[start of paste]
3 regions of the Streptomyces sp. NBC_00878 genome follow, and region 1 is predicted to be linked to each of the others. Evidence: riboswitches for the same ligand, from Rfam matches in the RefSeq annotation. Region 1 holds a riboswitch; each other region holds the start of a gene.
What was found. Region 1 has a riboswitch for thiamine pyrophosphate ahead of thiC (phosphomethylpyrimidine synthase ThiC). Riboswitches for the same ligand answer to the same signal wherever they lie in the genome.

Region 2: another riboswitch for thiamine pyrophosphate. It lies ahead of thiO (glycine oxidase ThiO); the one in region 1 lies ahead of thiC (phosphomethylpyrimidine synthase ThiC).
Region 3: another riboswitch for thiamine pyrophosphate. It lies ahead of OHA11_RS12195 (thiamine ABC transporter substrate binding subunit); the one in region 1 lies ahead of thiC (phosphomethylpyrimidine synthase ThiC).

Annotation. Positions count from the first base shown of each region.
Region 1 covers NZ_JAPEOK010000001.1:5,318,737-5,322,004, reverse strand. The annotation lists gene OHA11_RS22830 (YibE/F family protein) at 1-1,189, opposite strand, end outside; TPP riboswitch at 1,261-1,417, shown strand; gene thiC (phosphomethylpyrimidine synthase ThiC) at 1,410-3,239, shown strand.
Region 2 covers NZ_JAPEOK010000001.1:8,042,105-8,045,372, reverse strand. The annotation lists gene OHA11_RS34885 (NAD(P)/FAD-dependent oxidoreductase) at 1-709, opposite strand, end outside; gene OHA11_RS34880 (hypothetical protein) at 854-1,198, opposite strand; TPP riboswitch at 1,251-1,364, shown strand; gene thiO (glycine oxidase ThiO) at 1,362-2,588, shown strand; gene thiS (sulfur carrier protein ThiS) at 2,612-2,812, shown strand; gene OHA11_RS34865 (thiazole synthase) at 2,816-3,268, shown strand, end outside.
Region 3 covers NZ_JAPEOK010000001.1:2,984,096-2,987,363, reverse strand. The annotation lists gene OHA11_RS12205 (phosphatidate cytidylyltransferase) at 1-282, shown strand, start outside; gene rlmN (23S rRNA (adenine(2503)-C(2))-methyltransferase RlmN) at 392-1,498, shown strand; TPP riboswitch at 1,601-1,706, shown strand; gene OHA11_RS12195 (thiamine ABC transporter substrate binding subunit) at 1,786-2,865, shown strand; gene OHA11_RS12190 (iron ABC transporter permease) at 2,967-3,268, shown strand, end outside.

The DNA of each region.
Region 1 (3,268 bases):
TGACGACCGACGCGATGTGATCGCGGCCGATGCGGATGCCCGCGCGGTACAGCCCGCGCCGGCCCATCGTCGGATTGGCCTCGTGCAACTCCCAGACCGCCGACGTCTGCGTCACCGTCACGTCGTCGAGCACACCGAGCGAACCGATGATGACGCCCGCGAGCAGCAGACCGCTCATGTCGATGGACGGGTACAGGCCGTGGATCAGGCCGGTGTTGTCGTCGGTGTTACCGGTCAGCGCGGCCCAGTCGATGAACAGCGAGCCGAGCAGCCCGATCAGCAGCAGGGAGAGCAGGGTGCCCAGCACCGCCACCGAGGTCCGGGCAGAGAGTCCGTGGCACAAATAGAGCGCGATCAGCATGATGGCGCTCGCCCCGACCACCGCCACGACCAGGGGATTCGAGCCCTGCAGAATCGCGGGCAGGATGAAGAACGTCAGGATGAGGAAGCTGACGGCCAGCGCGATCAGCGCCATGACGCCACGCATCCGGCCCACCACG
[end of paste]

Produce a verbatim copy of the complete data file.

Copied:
3 regions of the Streptomyces sp. NBC_00878 genome follow, and region 1 is predicted to be linked to each of the others. Evidence: riboswitches for the same ligand, from Rfam matches in the RefSeq annotation. Region 1 holds a riboswitch; each other region holds the start of a gene.
What was found. Region 1 has a riboswitch for thiamine pyrophosphate ahead of thiC (phosphomethylpyrimidine synthase ThiC). Riboswitches for the same ligand answer to the same signal wherever they lie in the genome.

Region 2: another riboswitch for thiamine pyrophosphate. It lies ahead of thiO (glycine oxidase ThiO); the one in region 1 lies ahead of thiC (phosphomethylpyrimidine synthase ThiC).
Region 3: another riboswitch for thiamine pyrophosphate. It lies ahead of OHA11_RS12195 (thiamine ABC transporter substrate binding subunit); the one in region 1 lies ahead of thiC (phosphomethylpyrimidine synthase ThiC).

Annotation. Positions count from the first base shown of each region.
Region 1 covers NZ_JAPEOK010000001.1:5,318,737-5,322,004, reverse strand. The annotation lists gene OHA11_RS22830 (YibE/F family protein) at 1-1,189, opposite strand, end outside; TPP riboswitch at 1,261-1,417, shown strand; gene thiC (phosphomethylpyrimidine synthase ThiC) at 1,410-3,239, shown strand.
Region 2 covers NZ_JAPEOK010000001.1:8,042,105-8,045,372, reverse strand. The annotation lists gene OHA11_RS34885 (NAD(P)/FAD-dependent oxidoreductase) at 1-709, opposite strand, end outside; gene OHA11_RS34880 (hypothetical protein) at 854-1,198, opposite strand; TPP riboswitch at 1,251-1,364, shown strand; gene thiO (glycine oxidase ThiO) at 1,362-2,588, shown strand; gene thiS (sulfur carrier protein ThiS) at 2,612-2,812, shown strand; gene OHA11_RS34865 (thiazole synthase) at 2,816-3,268, shown strand, end outside.
Region 3 covers NZ_JAPEOK010000001.1:2,984,096-2,987,363, reverse strand. The annotation lists gene OHA11_RS12205 (phosphatidate cytidylyltransferase) at 1-282, shown strand, start outside; gene rlmN (23S rRNA (adenine(2503)-C(2))-methyltransferase RlmN) at 392-1,498, shown strand; TPP riboswitch at 1,601-1,706, shown strand; gene OHA11_RS12195 (thiamine ABC transporter substrate binding subunit) at 1,786-2,865, shown strand; gene OHA11_RS12190 (iron ABC transporter permease) at 2,967-3,268, shown strand, end outside.

The DNA of each region.
Region 1 (3,268 bases):
TGACGACCGACGCGATGTGATCGCGGCCGATGCGGATGCCCGCGCGGTACAGCCCGCGCCGGCCCATCGTCGGATTGGCCTCGTGCAACTCCCAGACCGCCGACGTCTGCGTCACCGTCACGTCGTCGAGCACACCGAGCGAACCGATGATGACGCCCGCGAGCAGCAGACCGCTCATGTCGATGGACGGGTACAGGCCGTGGATCAGGCCGGTGTTGTCGTCGGTGTTACCGGTCAGCGCGGCCCAGTCGATGAACAGCGAGCCGAGCAGCCCGATCAGCAGCAGGGAGAGCAGGGTGCCCAGCACCGCCACCGAGGTCCGGGCAGAGAGTCCGTGGCACAAATAGAGCGCGATCAGCATGATGGCGCTCGCCCCGACCACCGCCACGACCAGGGGATTCGAGCCCTGCAGAATCGCGGGCAGGATGAAGAACGTCAGGATGAGGAAGCTGACGGCCAGCGCGATCAGCGCCATGACGCCACGCATCCGGCCCACCACG